In the first study to directly examine the effects of beta-blockers on surgical patients with chronic obstructive pulmonary disease (COPD), researchers have found that, contrary to previous thought, beta-blockers significantly reduce mortality in COPD patients.
"Patients with COPD frequently have unrecognized, atherosclerotic disease. This is also a major cause for late morbidity and mortality," said principle investigator Don Poldermans, M.D., Ph.D., of the Erasmus Medical Center in Rotterdam, the Netherlands.
The results were published in the first issue for October of the American Journal of Respiratory and Critical Care Medicine, published by the American Thoracic Society.
Clinical trials on the benefits of using preoperative beta-blockers to lower the risk of cardiovascular events in patients undergoing noncardiac surgery have yielded inconsistent results. Recent guidelines from the American Heart Association, however, recommend beta-blockers before noncardiac surgery for patients who are at high risk for or who have known cardiovascular disease.
But patients with COPD, who have an increased risk of cardiovascular disease, often do not receive preoperative beta-blockers because of concerns that the drugs will aggravate bronchospasm and worsen their airway obstruction. Moreover, the benefits of beta-blockers have not been examined in a population of patients with COPD undergoing noncardiac disease.
To determine the effect of beta-blockers on COPD patients undergoing vascular surgery, the researchers evaluated the mortality outcomes of more than 3,000 consecutive patients who underwent vascular surgery at the Erasmus Medical Center in Rotterdam between 1990 and 2006. They specifically looked at the effect of a low dose of beta-blockers (less than 25 percent maximum recommended therapeutic dose) versus an "intensified" dosage (more than 25 percent maximum recommended therapeutic dose).
Of the 3,371 patients evaluated, 31 percent--more than 1000--received cardio-selective beta-blockers at their initial hospitalization. There was no apparent clinical differences between the patients with COPD-- 39 percent of the entire study sample-- and those without in terms of the likelihood of them receiving beta-blockers.
They found that cardio-selective beta-blockers were independently associated with reduced 30-day mortality in both patients with and without COPD. In the 30 days after surgery, COPD patients did not receive beta-blockers were twice as likely to die as those who did (eight percent versus four percent.) Over the long term, a similar trend, though not statistically significant, emerged. During the follow-up period, 40 percent of COPD patients on beta-blockers died, whereas 67 percent who were not on beta-blockers died.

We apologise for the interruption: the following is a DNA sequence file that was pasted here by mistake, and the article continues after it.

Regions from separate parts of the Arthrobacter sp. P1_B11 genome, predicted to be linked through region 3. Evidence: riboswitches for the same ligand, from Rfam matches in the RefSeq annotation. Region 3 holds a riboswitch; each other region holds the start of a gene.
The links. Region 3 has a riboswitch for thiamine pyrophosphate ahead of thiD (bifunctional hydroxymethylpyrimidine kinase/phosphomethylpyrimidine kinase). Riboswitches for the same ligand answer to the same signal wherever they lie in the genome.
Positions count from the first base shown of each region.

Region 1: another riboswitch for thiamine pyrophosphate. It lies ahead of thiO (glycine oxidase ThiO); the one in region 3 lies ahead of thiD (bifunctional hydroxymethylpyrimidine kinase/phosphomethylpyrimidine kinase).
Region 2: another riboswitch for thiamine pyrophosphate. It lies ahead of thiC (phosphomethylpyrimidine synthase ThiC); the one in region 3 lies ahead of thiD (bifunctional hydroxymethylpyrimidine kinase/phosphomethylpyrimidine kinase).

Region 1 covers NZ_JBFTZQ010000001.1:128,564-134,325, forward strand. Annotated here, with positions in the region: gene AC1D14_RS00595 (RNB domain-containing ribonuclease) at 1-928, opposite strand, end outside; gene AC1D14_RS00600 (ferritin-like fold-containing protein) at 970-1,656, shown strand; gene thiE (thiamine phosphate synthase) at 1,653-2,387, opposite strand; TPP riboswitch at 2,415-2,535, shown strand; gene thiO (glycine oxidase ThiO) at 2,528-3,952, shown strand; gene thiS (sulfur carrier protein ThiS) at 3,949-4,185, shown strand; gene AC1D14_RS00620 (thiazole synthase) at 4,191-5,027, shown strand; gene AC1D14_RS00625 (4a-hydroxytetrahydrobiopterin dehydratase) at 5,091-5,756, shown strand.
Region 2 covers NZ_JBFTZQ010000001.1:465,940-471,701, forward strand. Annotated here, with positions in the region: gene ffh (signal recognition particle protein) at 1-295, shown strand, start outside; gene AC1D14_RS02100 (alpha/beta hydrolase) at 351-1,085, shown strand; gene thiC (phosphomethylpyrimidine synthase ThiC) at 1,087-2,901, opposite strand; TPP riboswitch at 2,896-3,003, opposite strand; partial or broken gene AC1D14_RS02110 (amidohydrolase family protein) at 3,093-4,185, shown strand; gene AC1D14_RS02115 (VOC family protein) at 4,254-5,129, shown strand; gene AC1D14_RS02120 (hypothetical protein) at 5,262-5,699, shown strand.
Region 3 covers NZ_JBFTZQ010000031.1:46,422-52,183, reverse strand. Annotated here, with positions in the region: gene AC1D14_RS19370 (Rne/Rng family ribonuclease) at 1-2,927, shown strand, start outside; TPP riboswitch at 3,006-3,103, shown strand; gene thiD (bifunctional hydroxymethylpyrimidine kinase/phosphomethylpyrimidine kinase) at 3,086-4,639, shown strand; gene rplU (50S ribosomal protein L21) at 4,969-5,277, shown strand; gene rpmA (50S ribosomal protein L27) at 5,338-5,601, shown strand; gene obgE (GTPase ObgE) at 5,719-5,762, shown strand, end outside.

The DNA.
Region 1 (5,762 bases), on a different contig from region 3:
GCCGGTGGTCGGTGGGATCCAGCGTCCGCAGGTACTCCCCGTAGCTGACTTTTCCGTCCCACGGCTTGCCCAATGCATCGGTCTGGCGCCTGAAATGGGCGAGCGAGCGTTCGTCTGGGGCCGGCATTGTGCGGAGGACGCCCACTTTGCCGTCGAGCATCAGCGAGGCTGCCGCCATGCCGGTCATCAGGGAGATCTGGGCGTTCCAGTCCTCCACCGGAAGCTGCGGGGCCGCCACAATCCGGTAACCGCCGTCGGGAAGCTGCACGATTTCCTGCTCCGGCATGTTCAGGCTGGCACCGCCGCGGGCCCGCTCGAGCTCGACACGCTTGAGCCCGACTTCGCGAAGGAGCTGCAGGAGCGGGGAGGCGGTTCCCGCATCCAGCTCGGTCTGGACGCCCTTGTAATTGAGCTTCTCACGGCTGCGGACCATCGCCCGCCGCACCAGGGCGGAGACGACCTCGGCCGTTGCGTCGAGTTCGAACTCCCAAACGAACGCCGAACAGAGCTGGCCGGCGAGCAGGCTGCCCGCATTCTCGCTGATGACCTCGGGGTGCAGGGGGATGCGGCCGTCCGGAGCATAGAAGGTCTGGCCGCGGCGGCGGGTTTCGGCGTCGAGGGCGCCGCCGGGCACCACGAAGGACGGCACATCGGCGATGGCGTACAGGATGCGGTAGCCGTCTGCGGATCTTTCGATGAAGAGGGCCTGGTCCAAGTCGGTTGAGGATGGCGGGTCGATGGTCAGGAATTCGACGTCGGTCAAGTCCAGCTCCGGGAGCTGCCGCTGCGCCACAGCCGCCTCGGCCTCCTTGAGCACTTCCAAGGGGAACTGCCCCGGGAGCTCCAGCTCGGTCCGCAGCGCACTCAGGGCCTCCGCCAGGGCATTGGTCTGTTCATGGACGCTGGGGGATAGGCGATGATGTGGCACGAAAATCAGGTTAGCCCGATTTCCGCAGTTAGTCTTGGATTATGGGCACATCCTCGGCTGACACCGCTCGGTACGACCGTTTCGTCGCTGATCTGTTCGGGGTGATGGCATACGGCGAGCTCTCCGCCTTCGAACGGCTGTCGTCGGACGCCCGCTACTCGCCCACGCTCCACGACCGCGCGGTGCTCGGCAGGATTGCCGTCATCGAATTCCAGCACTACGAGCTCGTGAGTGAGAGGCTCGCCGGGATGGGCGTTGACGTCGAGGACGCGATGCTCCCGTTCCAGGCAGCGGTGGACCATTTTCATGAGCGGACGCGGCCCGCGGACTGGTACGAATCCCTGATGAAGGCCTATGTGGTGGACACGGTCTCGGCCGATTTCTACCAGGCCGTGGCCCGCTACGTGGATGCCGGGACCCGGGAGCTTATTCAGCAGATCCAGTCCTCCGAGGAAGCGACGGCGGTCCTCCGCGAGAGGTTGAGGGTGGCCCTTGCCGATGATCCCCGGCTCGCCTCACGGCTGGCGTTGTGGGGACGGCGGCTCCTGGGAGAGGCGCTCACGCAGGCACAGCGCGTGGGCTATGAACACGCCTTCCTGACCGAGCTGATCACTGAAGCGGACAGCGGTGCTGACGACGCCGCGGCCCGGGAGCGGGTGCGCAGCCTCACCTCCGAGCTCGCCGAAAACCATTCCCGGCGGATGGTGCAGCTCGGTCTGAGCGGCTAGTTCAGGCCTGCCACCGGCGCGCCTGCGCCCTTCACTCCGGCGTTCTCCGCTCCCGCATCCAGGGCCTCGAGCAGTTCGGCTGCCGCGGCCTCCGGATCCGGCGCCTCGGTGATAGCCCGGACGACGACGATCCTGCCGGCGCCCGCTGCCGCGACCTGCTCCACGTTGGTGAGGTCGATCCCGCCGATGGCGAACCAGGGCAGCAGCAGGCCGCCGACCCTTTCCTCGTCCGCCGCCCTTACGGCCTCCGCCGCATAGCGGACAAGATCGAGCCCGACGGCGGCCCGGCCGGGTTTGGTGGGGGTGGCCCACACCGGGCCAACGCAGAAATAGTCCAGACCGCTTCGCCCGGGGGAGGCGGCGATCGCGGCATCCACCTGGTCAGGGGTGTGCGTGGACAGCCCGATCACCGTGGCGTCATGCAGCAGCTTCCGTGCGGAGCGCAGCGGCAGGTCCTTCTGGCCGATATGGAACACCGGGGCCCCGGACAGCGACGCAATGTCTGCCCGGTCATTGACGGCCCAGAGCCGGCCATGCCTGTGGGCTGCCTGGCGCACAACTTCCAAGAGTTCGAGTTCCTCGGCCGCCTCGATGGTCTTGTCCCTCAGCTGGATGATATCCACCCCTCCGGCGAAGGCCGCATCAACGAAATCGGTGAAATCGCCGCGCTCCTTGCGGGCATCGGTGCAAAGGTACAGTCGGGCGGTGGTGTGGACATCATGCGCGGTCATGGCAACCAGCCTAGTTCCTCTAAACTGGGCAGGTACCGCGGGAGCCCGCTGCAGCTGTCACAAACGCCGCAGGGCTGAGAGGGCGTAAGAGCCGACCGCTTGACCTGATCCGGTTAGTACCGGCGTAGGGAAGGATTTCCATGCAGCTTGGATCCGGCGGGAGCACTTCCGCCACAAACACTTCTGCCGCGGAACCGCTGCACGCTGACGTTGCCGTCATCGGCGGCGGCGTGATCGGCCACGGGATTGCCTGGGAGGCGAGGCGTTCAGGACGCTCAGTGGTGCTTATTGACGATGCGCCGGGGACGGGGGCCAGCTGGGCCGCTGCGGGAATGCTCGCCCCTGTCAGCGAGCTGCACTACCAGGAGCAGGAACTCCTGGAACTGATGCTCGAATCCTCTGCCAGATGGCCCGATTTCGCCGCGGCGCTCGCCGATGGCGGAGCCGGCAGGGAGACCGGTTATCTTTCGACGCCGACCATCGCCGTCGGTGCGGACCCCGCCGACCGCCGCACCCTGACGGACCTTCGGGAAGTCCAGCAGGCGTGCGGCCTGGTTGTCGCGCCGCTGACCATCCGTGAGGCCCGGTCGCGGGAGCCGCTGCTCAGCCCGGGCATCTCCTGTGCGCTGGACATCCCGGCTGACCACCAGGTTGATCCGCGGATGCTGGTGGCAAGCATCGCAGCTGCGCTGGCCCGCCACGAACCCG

"What was observed in the population, beta blockers, especially, cardioselective beta blockers like bisoprolol are well tolerated by COPD patients without inducing respiratory adverse effects. More importantly, they improve outcome, by preventing late cardiac events, a major cause for late morbidity and mortality," said Dr. Poldermans.
They also found that in COPD patients, an intensified dose, but not a low dose, of beta-blockers was associated with reduced 30-day mortality, but in the long term, both intensified and low dosages were associated with similar reductions in mortality. In patients without COPD, both low and intensified doses were associated with reduced mortality in 30-days but in the long term, only the intensified dose was associated with a nonsignificant trend in reduced mortality.
"We found that an intensified dosing regimen appeared to be superior to low-dose therapy in terms of its impact on 30-day mortality," wrote Dr. Poldermans. "We [demonstrated] among a large group of well-characterized patients with COPD...that beta-blockers were safe and beneficial in prolonging survival after major vascular surgery."
"The indications of our findings are that a high-dose might be preferred in the COPD population," said Dr. Poldermans. "The safety of cardioselective beta blockers in the COPD population will support their use."
These findings demonstrate that carefully selected patients with COPD can tolerate cardioselective beta-blockers without experiencing respiratory complications. They also show that COPD patients may be protected by beta-blocker therapy from cardiovascular complications of surgery, such as myocardial infarction. These findings need to be put in context with the recent POISE (Perioperative Ischemic Evaluation) study that demonstrated higher mortality among general populations of patients - those with and without COPD - treated with preoperative beta-blockers.
Dr. John E. Heffner, past president of ATS and Garnjobst Chair at Providence Portland Medical Center, observed that "the jury remains out regarding the utility of preoperative beta-blockers for all patients at risk of cardiovascular complications from noncardiac surgery. But this study suggests that carefully selected patients with COPD, which is an extreme risk factor for cardiovascular disease, at best may benefit but at least appear to tolerate cardioselective beta-blocker therapy. "